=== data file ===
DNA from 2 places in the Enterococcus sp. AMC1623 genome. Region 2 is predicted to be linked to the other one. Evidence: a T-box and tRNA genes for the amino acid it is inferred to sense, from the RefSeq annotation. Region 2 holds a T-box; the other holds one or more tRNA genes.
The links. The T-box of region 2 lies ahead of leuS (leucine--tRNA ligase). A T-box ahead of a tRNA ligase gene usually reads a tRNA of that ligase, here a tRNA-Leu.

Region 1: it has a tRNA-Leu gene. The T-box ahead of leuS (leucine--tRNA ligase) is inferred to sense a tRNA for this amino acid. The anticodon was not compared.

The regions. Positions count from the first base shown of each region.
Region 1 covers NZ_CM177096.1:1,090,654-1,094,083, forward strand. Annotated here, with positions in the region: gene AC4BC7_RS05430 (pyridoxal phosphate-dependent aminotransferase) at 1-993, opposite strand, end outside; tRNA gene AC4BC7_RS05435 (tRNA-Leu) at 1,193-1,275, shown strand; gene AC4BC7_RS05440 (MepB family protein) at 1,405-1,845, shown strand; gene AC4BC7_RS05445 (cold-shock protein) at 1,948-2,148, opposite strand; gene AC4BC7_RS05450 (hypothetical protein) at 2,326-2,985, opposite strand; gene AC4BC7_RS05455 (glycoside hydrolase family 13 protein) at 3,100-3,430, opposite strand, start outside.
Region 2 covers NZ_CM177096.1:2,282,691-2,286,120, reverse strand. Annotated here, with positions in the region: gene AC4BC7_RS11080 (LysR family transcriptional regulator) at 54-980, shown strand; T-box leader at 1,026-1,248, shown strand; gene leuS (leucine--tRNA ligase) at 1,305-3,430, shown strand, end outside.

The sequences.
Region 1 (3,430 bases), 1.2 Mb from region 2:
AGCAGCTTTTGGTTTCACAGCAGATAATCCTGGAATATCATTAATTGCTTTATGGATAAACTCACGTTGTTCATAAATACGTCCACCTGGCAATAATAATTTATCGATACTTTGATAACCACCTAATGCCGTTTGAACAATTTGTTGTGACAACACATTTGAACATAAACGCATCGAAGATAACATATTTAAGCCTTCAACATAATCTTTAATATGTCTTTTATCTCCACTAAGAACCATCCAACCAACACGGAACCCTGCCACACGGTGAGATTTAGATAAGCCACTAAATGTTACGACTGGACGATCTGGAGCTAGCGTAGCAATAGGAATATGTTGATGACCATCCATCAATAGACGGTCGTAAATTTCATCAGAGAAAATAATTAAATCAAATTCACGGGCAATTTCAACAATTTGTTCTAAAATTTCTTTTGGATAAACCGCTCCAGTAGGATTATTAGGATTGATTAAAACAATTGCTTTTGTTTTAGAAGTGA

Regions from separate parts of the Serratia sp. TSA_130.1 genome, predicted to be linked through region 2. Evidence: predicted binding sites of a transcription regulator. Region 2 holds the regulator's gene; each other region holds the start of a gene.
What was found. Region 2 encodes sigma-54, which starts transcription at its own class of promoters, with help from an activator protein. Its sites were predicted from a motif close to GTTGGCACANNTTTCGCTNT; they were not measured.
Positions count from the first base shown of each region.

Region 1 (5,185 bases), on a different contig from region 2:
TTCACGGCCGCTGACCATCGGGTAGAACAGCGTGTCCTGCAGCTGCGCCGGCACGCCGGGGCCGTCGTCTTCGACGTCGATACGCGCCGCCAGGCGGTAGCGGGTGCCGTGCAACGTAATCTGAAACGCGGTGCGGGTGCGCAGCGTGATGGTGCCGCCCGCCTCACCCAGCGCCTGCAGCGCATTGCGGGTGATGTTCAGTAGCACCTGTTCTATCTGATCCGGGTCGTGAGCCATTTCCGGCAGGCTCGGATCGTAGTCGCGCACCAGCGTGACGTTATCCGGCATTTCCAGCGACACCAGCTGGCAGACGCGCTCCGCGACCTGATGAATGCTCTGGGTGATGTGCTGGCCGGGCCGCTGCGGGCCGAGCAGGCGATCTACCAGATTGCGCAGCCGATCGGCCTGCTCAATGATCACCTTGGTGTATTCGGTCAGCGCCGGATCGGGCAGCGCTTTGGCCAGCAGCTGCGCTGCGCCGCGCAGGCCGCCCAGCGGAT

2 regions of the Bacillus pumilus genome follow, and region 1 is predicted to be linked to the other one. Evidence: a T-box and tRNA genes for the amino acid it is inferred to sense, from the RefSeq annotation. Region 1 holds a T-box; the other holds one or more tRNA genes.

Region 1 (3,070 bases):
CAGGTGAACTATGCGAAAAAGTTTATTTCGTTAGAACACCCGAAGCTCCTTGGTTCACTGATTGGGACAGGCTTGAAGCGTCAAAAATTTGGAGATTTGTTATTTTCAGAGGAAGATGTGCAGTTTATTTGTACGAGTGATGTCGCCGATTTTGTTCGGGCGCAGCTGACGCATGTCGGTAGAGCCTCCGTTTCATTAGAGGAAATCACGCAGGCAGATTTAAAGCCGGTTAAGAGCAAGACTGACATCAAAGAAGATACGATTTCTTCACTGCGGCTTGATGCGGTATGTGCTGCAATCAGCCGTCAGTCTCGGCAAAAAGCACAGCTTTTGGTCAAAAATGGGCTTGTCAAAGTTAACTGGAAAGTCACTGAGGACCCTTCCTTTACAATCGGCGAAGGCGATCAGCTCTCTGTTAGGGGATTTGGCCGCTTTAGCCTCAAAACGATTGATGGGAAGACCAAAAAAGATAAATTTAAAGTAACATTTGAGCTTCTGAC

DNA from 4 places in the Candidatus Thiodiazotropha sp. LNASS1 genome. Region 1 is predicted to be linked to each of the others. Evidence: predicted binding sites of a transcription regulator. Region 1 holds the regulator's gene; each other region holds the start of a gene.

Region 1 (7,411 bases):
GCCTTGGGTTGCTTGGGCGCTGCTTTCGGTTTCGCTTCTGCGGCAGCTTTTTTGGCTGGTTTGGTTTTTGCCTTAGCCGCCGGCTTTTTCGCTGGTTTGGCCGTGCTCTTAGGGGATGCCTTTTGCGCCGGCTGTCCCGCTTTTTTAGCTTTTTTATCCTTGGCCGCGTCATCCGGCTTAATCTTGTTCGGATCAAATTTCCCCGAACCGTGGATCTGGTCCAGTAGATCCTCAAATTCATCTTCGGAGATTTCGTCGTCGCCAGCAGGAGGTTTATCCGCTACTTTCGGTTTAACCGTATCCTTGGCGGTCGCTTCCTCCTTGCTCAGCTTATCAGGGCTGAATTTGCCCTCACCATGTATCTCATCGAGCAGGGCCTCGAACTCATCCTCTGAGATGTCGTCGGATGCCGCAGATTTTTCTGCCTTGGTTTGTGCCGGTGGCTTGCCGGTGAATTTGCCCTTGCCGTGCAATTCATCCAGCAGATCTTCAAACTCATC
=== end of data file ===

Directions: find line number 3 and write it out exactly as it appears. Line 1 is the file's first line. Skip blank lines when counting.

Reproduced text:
Region 1: it has a tRNA-Leu gene. The T-box ahead of leuS (leucine--tRNA ligase) is inferred to sense a tRNA for this amino acid. The anticodon was not compared.